What is pointless personal pollution? Everything we do can have an impact on our waterways. If we are smart about the way we manage our lawns, utilize pesticides and dispose of potentially harmful wastes, we can ensure that we are not harming our waterways. If, on the other hand, we are careless in these activities and allow lawn debris, fertilizers, oil or pesticides to be washed into our stormwater system, these materials all become pointless personal pollution and will eventually make their way to the lakes we all enjoy. This extra pollutant load to the lakes can result in fish kills, algae blooms and other detrimental impacts to the aquatic ecosystems. The good news is that pointless personal pollution is entirely avoidable and by doing things in a lake friendly way we can actually save ourselves time and money. Residents can help make a positive difference in our lakes by following the best management practices outlined below. Please also keep in mind that if you use a service company for any of these activities, you can insist that they make themselves aware of these issues and follow these practices as well. Help protect our city’s waterways from pollution by placing storm drain markers in your neighborhood!
Most of the City of Winter Park lies within what is known as the Howell Branch Drainage Basin. Howell Branch Creek, also known as Howell Creek, is a tributary of the St. Johns River. All of the land area that contributes runoff to Howell Branch is referred to as its drainage basin. There are approximately 17 square miles of land that drain to Howell Branch before it leaves Winter Park. Winter Park alone has over 2,300 stormwater inlets and 46 miles of stormwater pipes.
The headwaters of the Howell Branch system are near the Amway Arena in downtown Orlando. The creek flows through numerous Orlando lakes, connected by open channels or culverts, as it makes its way to Lake Sue, which lies partially within Winter Park. Lake Sue flows into a natural section of the creek that meanders through Mead Garden on its way to Lake Virginia. Lake Virginia and the rest of the Winter Park Chain of Lakes are essentially wide spots in Howell Branch Creek. After leaving Winter Park, via Lake Maitland, the creek flows under Howell Branch Road, through Lake Howell and eventually to Lake Jessup. Lake Jessup, which is fed by several other tributaries, empties into the St. Johns River east of Osteen.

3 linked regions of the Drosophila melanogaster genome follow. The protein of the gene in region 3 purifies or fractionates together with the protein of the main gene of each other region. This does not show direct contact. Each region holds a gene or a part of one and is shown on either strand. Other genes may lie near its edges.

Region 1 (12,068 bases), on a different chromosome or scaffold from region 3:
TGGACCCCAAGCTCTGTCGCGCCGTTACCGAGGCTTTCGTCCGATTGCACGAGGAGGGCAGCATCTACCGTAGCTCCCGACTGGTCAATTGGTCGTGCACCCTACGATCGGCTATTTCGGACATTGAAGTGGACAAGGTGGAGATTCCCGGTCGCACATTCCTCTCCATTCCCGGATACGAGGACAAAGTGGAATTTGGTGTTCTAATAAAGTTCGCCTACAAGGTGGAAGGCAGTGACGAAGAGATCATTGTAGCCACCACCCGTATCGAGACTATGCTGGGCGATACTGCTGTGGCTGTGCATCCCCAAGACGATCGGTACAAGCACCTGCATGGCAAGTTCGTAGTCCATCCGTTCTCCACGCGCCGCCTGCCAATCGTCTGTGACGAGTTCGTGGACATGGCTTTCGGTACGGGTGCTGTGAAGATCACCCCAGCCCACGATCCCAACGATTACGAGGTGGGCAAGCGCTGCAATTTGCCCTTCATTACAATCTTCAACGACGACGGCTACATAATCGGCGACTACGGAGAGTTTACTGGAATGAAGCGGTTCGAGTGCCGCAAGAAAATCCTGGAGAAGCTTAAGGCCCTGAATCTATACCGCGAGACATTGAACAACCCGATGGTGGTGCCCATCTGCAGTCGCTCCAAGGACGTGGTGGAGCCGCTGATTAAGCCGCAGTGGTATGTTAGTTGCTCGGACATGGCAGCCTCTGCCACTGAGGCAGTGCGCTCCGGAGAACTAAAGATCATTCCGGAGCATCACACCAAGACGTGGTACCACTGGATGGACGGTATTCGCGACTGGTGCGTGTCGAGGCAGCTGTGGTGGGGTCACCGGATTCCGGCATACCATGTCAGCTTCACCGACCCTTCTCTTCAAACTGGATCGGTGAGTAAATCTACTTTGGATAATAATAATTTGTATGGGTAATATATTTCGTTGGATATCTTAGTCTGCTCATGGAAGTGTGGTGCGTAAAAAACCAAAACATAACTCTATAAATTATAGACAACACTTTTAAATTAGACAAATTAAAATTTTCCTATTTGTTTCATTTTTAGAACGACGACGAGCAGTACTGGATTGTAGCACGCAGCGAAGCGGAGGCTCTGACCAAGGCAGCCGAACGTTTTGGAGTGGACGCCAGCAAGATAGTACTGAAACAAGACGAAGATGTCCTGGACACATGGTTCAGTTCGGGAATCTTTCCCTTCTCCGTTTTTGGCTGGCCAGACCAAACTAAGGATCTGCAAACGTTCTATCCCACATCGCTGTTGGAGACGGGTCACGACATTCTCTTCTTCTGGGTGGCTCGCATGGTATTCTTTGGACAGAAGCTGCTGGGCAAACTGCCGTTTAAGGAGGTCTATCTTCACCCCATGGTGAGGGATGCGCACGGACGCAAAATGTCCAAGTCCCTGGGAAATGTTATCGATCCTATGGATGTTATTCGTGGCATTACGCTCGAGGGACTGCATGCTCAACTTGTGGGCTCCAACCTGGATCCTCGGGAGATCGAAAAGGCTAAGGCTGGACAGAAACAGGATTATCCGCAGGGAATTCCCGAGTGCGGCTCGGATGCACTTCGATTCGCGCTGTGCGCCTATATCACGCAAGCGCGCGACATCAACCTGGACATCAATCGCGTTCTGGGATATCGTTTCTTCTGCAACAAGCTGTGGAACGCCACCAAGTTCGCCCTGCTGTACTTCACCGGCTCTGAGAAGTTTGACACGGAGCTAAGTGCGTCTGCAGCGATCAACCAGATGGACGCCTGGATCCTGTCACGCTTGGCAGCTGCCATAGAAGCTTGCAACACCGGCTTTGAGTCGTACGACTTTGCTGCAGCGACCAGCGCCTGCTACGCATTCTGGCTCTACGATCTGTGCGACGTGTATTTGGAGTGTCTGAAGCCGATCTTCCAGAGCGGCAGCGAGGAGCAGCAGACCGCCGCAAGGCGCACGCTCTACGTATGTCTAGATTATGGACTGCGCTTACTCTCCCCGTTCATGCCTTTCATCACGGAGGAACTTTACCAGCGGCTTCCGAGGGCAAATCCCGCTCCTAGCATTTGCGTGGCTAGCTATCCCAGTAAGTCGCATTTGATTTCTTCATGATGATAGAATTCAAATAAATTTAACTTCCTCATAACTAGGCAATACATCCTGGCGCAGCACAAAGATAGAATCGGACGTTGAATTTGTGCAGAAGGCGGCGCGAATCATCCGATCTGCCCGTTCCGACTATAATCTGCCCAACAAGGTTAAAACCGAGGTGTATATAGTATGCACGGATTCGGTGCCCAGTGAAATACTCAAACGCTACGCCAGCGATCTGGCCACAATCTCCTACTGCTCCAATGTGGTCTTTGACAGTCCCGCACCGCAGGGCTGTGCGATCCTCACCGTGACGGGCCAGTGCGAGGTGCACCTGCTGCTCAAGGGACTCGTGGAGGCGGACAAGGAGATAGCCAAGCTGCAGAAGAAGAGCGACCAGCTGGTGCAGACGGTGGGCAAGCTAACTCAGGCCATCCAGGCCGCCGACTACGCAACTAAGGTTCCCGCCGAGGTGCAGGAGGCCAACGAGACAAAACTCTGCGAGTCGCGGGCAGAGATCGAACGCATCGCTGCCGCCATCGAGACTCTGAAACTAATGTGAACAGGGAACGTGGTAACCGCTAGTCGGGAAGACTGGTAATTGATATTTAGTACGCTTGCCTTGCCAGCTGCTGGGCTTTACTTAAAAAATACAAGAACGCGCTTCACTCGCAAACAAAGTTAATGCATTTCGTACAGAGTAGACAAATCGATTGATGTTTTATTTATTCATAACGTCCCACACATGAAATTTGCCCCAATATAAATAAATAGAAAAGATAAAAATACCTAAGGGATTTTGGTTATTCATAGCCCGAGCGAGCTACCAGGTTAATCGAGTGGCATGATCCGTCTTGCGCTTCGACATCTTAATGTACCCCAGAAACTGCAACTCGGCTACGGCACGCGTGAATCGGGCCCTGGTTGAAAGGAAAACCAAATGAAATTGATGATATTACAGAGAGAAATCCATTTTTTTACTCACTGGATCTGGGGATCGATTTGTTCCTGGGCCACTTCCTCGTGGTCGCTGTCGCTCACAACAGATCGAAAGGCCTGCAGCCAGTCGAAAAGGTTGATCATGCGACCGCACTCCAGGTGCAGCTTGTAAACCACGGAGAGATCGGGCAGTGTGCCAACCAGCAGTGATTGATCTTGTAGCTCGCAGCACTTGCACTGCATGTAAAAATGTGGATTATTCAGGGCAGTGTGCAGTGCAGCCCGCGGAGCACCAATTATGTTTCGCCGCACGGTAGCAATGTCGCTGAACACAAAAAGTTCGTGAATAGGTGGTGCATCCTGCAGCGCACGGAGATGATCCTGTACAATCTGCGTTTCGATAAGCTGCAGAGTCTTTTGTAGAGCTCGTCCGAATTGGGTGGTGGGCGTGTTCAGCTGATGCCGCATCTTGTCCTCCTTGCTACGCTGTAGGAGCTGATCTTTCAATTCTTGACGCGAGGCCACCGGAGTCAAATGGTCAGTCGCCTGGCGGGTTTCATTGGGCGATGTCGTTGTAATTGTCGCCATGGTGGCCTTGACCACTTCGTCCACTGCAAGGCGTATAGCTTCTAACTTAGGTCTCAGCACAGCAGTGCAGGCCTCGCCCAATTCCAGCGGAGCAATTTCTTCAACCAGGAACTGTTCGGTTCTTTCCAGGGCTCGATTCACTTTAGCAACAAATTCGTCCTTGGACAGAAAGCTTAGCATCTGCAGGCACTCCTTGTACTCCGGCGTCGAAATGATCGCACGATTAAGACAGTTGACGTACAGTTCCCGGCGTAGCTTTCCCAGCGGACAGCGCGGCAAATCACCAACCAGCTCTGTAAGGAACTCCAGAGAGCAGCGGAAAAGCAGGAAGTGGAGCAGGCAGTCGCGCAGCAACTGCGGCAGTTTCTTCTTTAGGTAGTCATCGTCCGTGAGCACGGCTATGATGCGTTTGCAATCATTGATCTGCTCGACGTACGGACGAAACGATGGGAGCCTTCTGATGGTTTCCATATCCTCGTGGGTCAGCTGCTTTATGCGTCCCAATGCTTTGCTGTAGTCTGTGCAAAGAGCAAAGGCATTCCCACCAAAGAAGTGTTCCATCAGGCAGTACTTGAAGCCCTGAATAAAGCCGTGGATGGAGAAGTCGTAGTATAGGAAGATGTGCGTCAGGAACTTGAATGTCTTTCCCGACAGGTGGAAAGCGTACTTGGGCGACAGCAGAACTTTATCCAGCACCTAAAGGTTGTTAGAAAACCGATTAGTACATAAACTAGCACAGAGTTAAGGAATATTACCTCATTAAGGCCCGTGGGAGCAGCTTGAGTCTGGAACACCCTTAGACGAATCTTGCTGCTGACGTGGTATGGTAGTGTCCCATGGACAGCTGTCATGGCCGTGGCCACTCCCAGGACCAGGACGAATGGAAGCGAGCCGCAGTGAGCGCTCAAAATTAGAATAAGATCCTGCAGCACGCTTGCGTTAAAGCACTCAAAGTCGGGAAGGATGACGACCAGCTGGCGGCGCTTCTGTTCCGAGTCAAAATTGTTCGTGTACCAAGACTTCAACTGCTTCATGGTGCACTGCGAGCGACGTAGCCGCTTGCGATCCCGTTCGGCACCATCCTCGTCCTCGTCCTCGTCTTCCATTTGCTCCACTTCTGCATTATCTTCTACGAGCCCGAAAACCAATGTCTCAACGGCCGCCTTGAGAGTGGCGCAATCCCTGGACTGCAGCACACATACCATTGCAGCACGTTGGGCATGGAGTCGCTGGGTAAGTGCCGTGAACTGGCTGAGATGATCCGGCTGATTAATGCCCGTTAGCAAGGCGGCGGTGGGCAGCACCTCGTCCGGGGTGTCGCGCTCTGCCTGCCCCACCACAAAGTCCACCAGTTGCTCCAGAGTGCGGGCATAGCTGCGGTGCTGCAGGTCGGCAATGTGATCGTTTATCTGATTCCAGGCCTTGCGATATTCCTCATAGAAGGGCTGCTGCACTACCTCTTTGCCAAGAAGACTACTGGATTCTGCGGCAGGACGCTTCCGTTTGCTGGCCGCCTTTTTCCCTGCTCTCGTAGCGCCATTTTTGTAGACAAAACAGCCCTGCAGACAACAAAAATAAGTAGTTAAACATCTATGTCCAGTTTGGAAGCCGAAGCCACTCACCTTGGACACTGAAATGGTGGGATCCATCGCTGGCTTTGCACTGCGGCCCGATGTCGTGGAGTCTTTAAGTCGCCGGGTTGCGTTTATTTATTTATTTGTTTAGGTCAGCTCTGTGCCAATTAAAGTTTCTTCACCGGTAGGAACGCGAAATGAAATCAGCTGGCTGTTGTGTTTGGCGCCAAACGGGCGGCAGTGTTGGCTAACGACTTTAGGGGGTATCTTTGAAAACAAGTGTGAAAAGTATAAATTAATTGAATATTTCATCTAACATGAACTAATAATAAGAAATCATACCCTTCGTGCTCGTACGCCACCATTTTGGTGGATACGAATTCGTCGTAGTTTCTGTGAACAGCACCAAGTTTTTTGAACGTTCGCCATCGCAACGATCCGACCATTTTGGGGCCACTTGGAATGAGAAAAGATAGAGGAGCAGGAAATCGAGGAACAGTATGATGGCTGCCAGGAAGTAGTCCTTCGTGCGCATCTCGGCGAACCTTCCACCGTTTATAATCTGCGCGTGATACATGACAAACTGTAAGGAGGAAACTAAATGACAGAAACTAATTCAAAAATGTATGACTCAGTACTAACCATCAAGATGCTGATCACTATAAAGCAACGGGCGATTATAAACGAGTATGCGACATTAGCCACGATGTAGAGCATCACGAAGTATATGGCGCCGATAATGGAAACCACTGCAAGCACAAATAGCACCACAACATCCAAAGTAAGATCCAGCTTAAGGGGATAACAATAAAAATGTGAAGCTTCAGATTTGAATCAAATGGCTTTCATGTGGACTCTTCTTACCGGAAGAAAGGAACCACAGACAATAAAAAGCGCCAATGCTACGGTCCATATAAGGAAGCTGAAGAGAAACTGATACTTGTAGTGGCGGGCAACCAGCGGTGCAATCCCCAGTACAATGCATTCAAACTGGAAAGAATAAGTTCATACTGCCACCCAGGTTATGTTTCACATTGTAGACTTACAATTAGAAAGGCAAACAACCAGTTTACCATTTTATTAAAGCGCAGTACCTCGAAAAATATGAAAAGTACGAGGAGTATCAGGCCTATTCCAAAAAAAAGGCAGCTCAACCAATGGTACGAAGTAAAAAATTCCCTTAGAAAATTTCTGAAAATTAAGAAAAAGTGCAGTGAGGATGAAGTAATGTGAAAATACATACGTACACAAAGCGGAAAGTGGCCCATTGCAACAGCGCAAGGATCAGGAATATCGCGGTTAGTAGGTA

A portion of the City drains to another St. Johns River Tributary, the Econlockhatchee River.Some areas east of Lakemont Avenue, Lake Spier and Lake Baldwin lie within the Econlockhatchee River drainage basin, and flow out of the City through a series of culverts and open channels.A very small section of the City, west of Lake Killarney, drains to the Wekiva Basin.
Grass clippings, leaves & other yard debris
Every year in February and March, our beautiful canopy of oak trees shed their leaves to make way for new growth. Once on the ground many leaves find their way to our stormwater systems where they are eventually carried to our lakes. These leaves contain nutrients such as nitrogen and phosphorus, which are good for the trees, but can cause serious problems in our lakes. Although leaves are natural, and a certain percentage of them would make it to the lakes under any conditions, our system of road, sidewalks, driveways and drainage facilities act as conduits carrying huge volumes of leaves directly into the area lakes.
During rest of the year, lawn mowing, and vegetation trimming activities contribute to the load of organic material. When clippings are left on paved surfaces, they will, like the oak leaves, wind up in our stormwater system, and eventually in our lakes. This excess of organic material releases large amounts of phosphorus very quickly, fueling unwanted algae growth. Residents can help protect the area’s lakes in the following ways.